Last week, after installing my new rear bike rack, and taking a ride to my friends house, on the ride home my bike chain fell off and left me peddling but getting nowhere. Did I mention I was in the rain? I picked up the chain, put it in my new basket and walked the rest of the way home.
I quickly had to learn to do my first bike chain replacement.
This post is going to be in two short segments:
- 1. How to replace your bicycle chain
- 2. How to repair your bicycle chain
How To: Replace Your Bicycle Chain
We’ll start with how to replace your existing bike chain with a new one–you’ll need to make sure you get yourself one of these:
Step 1: Getting everything together
I picked up this compact bike chain tool made by Park, and it worked great and was fairly priced. If you use the link above, you can get it from REI for $16, but I just picked it up from my local bike shop for $17.
While you are at the bike shop, you’ll want to pick up a new chain as well(a little bit important, huh?). What you’ll need to know is how many speeds you have on the back of your bike, take this information to the bike shop and they’ll give you the correct chain size to use on your bike.
If you haven’t already removed your old chain, or had it break off like mine did, you’ll want to remove the chain from your bike. To remove the old chain, push out one of the pins using your chain tool.
Step 2: Sizing
New chains will almost all of the time be too large for your bike. You’ll need to resize.
Assuming that your old chain was the correct size, all you’ll need to do to get the correct sizing on your new chain is lay them side by side and compare links. I took them and hung them up next to each other to see how they compared. Any extra links in the new chain in comparison to the old must be removed using the chain tool.
If you cannot do this, then a good way to figure out the right length is too run the chain around the largest chain ring in the front and back, and measure it to one full link overlap, don’t run it through the derailleur. One full link would be considered two chain pieces, one in and one out create a full link. Anything after the one full link overlap(about 1 inch) can be removed.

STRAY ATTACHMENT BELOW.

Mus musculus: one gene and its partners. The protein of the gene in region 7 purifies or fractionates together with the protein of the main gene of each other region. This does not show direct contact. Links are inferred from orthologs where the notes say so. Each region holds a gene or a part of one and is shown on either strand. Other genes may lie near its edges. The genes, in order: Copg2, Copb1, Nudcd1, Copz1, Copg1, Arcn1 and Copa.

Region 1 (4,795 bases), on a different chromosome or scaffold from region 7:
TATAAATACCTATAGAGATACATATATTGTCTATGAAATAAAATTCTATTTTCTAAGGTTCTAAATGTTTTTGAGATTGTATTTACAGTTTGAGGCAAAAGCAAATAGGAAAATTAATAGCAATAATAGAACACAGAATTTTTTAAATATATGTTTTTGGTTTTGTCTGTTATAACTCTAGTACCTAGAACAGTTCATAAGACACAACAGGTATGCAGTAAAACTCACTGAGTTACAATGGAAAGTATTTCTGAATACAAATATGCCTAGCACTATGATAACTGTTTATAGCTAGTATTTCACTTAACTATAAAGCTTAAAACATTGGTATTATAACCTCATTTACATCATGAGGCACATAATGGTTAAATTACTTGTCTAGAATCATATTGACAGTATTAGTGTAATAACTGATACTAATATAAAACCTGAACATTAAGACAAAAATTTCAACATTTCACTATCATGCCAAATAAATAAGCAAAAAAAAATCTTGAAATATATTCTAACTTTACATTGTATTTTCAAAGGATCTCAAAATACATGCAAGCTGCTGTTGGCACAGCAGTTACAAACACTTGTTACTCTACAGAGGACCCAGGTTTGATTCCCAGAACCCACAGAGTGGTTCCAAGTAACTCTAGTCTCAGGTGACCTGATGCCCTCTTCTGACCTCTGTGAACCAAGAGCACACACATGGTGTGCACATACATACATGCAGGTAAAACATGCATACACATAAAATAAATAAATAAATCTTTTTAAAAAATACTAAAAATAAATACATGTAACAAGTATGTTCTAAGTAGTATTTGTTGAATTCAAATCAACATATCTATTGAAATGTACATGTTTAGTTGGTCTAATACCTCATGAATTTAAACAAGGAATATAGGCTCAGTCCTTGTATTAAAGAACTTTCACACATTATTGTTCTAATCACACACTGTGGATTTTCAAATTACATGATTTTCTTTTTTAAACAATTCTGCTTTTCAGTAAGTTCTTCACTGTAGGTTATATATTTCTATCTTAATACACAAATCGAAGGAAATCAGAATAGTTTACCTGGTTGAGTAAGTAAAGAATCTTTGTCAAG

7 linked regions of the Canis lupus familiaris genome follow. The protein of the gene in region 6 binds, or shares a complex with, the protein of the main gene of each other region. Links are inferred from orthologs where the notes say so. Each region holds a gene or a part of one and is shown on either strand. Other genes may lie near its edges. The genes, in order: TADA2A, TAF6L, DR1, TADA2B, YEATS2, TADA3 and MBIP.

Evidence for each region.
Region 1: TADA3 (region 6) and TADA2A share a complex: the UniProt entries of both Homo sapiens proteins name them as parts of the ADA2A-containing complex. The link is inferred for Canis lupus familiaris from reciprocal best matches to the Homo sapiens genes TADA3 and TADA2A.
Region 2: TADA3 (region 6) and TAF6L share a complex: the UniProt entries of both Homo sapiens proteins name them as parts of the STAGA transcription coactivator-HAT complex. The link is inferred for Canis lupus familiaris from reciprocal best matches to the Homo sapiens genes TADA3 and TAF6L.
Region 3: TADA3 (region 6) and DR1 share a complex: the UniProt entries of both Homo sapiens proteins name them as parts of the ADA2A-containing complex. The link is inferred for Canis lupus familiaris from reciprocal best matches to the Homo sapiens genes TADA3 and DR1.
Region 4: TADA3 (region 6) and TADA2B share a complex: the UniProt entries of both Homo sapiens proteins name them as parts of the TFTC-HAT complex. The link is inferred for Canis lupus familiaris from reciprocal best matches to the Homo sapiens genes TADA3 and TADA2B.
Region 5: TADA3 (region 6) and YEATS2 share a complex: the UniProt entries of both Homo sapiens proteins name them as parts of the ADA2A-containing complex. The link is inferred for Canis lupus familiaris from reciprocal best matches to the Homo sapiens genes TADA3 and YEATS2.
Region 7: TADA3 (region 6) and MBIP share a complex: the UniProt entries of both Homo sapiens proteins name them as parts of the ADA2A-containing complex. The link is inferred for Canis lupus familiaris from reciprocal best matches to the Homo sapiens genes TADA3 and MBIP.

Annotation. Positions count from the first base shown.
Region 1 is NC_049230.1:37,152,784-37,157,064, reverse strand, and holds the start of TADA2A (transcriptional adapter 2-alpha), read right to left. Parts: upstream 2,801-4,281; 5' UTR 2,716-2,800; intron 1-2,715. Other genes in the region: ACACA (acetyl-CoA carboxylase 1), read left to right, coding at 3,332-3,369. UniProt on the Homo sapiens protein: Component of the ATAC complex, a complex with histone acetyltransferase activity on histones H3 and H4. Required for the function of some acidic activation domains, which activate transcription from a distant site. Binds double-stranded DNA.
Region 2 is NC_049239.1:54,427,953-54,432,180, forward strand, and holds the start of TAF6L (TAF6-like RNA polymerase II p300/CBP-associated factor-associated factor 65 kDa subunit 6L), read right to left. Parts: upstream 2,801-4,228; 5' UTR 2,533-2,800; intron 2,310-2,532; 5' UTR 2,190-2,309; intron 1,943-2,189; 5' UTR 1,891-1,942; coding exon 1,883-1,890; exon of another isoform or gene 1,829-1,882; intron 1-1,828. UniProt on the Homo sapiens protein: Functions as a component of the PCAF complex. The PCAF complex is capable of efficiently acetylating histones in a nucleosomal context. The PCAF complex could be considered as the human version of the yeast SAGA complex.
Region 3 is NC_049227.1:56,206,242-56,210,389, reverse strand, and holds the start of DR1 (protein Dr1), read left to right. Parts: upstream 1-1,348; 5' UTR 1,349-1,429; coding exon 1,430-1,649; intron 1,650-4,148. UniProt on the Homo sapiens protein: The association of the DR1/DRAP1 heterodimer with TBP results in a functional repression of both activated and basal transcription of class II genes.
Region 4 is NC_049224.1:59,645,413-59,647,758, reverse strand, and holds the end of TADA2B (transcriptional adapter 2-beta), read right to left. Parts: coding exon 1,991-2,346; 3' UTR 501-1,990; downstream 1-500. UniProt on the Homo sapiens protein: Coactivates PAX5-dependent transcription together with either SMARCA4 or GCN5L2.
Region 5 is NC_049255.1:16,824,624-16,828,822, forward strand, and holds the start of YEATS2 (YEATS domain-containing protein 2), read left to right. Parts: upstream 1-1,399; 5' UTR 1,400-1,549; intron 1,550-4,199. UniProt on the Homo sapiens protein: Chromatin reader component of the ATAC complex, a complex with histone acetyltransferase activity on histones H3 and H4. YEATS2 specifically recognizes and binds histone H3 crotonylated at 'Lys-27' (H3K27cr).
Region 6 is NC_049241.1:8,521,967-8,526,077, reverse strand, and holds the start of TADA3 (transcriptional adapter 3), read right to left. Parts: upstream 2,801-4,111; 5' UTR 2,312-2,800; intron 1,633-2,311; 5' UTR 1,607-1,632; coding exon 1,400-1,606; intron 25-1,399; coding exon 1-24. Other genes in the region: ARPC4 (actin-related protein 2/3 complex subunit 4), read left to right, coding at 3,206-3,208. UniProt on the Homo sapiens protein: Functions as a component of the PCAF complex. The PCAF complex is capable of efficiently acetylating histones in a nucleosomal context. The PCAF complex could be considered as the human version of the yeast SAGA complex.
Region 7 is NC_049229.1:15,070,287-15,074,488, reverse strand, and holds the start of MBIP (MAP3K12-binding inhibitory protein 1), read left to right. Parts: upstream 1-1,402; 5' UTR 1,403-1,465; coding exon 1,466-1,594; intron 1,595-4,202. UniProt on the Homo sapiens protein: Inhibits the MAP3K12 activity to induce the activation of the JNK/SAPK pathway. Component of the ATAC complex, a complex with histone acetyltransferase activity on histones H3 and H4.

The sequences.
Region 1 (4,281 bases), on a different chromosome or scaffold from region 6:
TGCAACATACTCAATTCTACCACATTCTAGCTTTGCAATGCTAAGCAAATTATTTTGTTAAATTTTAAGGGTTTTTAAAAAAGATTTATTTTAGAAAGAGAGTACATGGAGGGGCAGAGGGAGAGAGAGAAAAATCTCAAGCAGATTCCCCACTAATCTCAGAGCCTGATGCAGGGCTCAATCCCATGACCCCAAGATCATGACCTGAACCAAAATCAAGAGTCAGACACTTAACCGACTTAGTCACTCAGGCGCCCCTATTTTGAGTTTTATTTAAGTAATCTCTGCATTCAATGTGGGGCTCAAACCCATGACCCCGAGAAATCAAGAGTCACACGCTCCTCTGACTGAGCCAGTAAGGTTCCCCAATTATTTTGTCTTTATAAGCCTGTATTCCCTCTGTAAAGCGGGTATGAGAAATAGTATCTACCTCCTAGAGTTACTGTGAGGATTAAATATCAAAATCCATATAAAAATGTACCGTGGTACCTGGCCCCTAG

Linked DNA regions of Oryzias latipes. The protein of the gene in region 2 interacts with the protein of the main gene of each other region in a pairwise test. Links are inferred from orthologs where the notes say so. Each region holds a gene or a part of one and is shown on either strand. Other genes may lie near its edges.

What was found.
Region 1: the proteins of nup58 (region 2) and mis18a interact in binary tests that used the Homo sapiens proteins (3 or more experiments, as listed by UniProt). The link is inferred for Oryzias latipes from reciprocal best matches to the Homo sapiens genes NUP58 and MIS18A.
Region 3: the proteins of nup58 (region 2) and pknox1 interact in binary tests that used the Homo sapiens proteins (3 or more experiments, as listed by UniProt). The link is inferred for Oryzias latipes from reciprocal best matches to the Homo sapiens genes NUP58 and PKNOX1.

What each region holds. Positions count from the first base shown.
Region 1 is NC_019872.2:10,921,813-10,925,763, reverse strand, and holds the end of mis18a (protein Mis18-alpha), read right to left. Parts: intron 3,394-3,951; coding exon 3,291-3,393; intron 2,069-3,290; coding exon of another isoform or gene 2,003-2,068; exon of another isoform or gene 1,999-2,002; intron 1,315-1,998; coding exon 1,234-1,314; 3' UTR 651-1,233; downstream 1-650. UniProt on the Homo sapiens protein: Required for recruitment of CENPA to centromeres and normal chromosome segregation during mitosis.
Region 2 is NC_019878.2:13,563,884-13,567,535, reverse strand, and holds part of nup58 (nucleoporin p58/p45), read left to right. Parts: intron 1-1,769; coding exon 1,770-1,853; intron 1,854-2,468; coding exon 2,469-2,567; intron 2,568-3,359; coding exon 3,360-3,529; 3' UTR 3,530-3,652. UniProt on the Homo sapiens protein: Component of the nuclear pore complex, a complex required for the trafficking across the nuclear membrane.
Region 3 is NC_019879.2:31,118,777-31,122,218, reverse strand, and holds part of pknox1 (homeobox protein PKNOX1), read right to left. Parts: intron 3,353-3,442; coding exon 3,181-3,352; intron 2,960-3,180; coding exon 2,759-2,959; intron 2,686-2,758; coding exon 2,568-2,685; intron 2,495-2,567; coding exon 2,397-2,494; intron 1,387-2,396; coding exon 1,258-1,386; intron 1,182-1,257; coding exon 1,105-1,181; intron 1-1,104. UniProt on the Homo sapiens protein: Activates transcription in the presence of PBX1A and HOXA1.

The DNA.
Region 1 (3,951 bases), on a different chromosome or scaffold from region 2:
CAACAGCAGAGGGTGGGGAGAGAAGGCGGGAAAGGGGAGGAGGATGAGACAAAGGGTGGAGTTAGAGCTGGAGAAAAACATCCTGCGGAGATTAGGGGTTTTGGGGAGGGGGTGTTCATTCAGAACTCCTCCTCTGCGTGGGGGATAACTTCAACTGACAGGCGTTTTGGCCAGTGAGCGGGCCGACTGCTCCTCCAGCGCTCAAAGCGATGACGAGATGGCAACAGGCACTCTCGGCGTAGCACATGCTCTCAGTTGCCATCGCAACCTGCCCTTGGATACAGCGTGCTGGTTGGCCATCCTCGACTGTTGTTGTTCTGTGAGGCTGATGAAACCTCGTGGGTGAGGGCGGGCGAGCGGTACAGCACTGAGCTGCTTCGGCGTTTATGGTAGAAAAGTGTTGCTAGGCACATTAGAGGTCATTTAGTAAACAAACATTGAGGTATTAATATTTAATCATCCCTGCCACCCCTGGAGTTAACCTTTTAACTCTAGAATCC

Step 3: Remove Unnecessary Links
I had two full chain links that were too long on the new chain. To remove links set the chain into your bike chain tool and turn the top of the tool so that the tools pin moves down to press the pin out of the bike chain. It’s awesomely simple to do.
Step 4: Put The Chain On
When threading the chain through your bike chain links and rear derailleur, I would start with the rear derailleur. Before taking off your old chain, try to take a mental note of how the chain is threaded through so it’s easier to place the new one on. After putting it through through the rear derailleur and over the rear chain rings, bring it to the front rings and pull the two ends together.
Your ends could look like this, with two halves of an outer link which you can simply push together over the pins and pull the chain so they lock closed.
You’ve not replaced your chain. That was pretty easy!
How to: Repair Your Bicycle Chain
Instead of tossing out my old bike chain I thought I would repair it and keep it around as a back up.
The first thing I did was push the pin out of my old bike chain, removing 2 full links, including the broken one.
Push the pin out only far enough so that you can remove the unneeded links, but so that the pin stays in the chain. This is important so that you can add links to the chain later.
Take the chain links that you removed from your new chain and place them together with the old bike chain, and push the pin back in using the bike chain tool. Make sure that you have one end as an inner piece and one outer, push out a pin the same as before, put the pieces together and replace the pin.
Now you have another chain just in case!
If you have any questions, please post them in the comments section, I’d be glad to answer them. This was my first chain replacement and repair so I’m still learning as I’m sure you are if you’re reading this.